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Evan Abrams counsels multinational corporations, financial institutions, and individuals on various international regulatory and compliance matters. He assists foreign and domestic companies in navigating national security reviews by the Committee on Foreign Investment in the United States (CFIUS). He has represented companies in industries including semiconductors, metals, and digital security. Evan’s anti-money laundering (AML) practice focuses on helping financial institutions comply with federal and state AML rules, particularly money transmitters and entities involved in creating, exchanging, or dealing in cryptocurrencies and tokens. Evan counsels clients in a variety of export controls and sanctions matters related to the Export Administration Regulations (EAR), International Traffic in Arms Regulations (ITAR), and various sanctions programs under US and international law. In addition, Evan routinely assists clients on anti-corruption investigations and enforcement actions.

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On October 14, 2020, the U.S. State Department issued a much-anticipated report pursuant to Section 5(a) of the Hong Kong Autonomy Act (HKAA), identifying ten individuals who were determined by the State Department to be “foreign persons” who “are materially contributing to, have materially contributed to, or attempt to materially contribute to the failure of the PRC to meet its obligations under” the Sino-British Joint Declaration of 1984 or Hong Kong’s Basic Law.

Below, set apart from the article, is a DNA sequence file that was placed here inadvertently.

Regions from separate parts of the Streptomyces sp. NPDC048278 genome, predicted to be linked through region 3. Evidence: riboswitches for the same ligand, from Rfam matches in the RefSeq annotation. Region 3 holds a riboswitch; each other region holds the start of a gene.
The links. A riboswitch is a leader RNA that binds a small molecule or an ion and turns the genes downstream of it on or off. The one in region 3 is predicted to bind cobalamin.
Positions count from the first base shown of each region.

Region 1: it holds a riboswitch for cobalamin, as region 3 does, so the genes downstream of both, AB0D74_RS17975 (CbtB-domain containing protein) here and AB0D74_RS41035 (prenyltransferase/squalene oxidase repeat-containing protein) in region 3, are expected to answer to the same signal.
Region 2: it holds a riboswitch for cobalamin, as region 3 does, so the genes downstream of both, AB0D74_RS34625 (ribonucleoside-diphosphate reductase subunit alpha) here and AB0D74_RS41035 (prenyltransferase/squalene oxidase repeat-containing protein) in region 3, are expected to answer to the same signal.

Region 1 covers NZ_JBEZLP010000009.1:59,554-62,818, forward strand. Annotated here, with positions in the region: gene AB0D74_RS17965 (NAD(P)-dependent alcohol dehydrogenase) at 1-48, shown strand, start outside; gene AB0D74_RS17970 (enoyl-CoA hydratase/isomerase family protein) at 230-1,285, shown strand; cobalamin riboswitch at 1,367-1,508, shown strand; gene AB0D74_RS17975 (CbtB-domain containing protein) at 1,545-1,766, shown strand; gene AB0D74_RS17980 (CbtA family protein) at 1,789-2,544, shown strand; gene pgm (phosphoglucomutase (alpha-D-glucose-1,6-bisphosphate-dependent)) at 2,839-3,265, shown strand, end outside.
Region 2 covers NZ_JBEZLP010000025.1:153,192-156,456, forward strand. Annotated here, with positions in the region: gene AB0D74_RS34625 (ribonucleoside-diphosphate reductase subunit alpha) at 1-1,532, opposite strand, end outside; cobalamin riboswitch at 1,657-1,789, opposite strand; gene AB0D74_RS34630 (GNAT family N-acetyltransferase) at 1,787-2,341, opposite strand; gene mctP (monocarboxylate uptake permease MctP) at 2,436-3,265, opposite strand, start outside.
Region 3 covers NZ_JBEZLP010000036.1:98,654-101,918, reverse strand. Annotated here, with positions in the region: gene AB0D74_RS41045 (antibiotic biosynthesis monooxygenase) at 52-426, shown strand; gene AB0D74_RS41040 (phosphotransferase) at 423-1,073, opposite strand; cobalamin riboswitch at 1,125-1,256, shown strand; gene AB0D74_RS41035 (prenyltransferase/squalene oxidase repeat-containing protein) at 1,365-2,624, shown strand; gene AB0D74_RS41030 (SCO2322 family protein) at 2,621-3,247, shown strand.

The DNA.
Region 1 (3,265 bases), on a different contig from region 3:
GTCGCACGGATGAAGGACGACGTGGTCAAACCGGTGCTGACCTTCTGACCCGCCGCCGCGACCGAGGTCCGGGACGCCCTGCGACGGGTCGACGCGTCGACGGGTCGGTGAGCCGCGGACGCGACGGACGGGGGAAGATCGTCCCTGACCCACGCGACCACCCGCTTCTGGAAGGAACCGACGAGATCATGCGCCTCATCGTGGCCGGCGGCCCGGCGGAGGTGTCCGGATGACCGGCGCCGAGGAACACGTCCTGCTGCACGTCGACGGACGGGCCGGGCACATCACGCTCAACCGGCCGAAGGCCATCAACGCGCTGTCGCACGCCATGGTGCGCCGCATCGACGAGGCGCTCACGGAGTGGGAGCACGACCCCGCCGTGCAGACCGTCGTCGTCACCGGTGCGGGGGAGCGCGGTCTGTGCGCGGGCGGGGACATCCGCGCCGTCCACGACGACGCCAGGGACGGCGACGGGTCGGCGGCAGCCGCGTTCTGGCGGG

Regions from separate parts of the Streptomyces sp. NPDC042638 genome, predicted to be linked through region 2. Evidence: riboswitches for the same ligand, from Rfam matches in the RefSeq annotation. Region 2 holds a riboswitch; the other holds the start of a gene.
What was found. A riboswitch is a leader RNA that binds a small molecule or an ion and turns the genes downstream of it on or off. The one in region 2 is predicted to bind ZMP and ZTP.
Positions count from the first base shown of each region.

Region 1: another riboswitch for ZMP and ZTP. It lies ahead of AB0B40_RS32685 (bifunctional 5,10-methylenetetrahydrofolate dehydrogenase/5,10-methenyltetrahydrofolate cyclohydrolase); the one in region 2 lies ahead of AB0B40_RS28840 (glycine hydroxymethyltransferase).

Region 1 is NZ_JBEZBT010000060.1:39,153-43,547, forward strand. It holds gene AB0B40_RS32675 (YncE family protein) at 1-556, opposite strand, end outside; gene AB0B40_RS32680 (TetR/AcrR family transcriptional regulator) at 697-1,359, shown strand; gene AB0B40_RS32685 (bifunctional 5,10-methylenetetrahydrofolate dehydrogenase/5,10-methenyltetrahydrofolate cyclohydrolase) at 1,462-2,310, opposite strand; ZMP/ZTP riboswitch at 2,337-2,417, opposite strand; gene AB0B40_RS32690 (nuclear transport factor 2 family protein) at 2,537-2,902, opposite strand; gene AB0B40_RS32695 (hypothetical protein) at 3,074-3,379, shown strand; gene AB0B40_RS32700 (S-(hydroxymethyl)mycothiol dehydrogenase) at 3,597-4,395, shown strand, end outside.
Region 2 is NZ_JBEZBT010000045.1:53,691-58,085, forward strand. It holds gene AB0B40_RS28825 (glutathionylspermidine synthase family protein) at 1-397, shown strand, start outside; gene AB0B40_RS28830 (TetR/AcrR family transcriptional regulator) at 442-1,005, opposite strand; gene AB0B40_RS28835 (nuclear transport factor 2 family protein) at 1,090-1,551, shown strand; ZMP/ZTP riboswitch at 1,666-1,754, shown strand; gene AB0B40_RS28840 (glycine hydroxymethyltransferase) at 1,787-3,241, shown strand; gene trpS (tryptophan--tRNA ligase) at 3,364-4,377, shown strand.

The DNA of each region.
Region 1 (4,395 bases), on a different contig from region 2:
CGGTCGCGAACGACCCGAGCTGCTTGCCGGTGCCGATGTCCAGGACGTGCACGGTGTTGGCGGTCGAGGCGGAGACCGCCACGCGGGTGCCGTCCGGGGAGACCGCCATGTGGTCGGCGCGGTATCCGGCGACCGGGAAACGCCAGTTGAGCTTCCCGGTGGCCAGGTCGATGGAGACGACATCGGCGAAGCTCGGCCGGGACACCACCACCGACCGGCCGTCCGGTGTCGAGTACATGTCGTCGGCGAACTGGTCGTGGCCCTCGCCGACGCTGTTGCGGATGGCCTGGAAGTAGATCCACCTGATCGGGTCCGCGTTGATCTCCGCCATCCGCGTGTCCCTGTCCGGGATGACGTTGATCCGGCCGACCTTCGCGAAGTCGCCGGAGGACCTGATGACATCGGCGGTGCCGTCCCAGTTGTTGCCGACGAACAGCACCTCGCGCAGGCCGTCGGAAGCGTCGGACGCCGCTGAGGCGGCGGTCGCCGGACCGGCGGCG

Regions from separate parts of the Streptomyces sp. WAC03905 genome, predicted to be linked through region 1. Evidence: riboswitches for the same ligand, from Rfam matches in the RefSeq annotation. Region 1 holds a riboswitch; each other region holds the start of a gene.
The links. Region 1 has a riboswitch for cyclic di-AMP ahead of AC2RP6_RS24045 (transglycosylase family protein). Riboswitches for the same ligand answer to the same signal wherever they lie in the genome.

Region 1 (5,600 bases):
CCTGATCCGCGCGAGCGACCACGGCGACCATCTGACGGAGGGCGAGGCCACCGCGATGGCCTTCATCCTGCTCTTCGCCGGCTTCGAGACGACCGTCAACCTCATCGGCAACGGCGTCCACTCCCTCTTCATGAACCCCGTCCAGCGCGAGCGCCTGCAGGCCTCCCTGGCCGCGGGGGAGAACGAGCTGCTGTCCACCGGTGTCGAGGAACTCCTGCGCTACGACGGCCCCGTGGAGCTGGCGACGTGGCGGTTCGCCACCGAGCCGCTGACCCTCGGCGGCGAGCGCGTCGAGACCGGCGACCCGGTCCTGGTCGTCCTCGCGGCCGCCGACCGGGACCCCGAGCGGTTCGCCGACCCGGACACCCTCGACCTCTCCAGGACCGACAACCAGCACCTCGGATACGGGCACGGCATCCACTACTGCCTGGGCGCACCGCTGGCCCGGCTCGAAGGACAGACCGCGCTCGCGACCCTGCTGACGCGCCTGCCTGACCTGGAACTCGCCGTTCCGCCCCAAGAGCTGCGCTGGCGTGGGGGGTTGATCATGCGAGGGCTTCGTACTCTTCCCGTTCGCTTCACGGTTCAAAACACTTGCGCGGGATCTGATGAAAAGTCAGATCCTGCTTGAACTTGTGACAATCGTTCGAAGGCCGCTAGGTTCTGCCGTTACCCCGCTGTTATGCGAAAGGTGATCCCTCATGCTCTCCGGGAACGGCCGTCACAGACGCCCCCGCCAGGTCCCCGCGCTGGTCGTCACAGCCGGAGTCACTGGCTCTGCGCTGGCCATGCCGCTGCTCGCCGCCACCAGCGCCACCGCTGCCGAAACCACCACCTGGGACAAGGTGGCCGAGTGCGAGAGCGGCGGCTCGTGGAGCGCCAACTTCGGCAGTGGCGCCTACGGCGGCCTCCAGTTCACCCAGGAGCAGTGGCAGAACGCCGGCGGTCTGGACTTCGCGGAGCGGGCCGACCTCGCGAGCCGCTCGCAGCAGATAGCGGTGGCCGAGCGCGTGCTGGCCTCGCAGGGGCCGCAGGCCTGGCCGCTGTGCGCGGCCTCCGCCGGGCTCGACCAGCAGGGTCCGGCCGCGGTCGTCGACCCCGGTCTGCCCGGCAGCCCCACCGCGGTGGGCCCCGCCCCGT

Under Section 5(b) of the HKAA, the U.S. Treasury Department is now given 30 to 60 days to release a report identifying any foreign financial institution (FFI) “that knowingly conducts a significant transaction with a foreign person identified” in the October 14 report. This report could be released by mid-November or December. Within one year of this Section 5(b) report, the Treasury Department could impose secondary sanctions on the FFIs identified therein, based on a menu of 10 sanctions laid out in Section 7 of the HKAA.

In conjunction with the State Department’s report, the U.S. Treasury Department’s Office of Foreign Assets Control (OFAC) issued four Frequently Asked Questions (FAQs) providing additional guidance on how the agency intends to implement the secondary sanctions.

For additional background on this issue and a description of the secondary sanctions under the HKAA, see our blog post of July 15, 2020, “U.S. Executive Order Implements, Strengthens Hong Kong Sanctions.”


Continue Reading Update: Hong Kong Financial Institutions Face U.S. Secondary Sanctions after State Department Issues First Report under Hong Kong Autonomy Act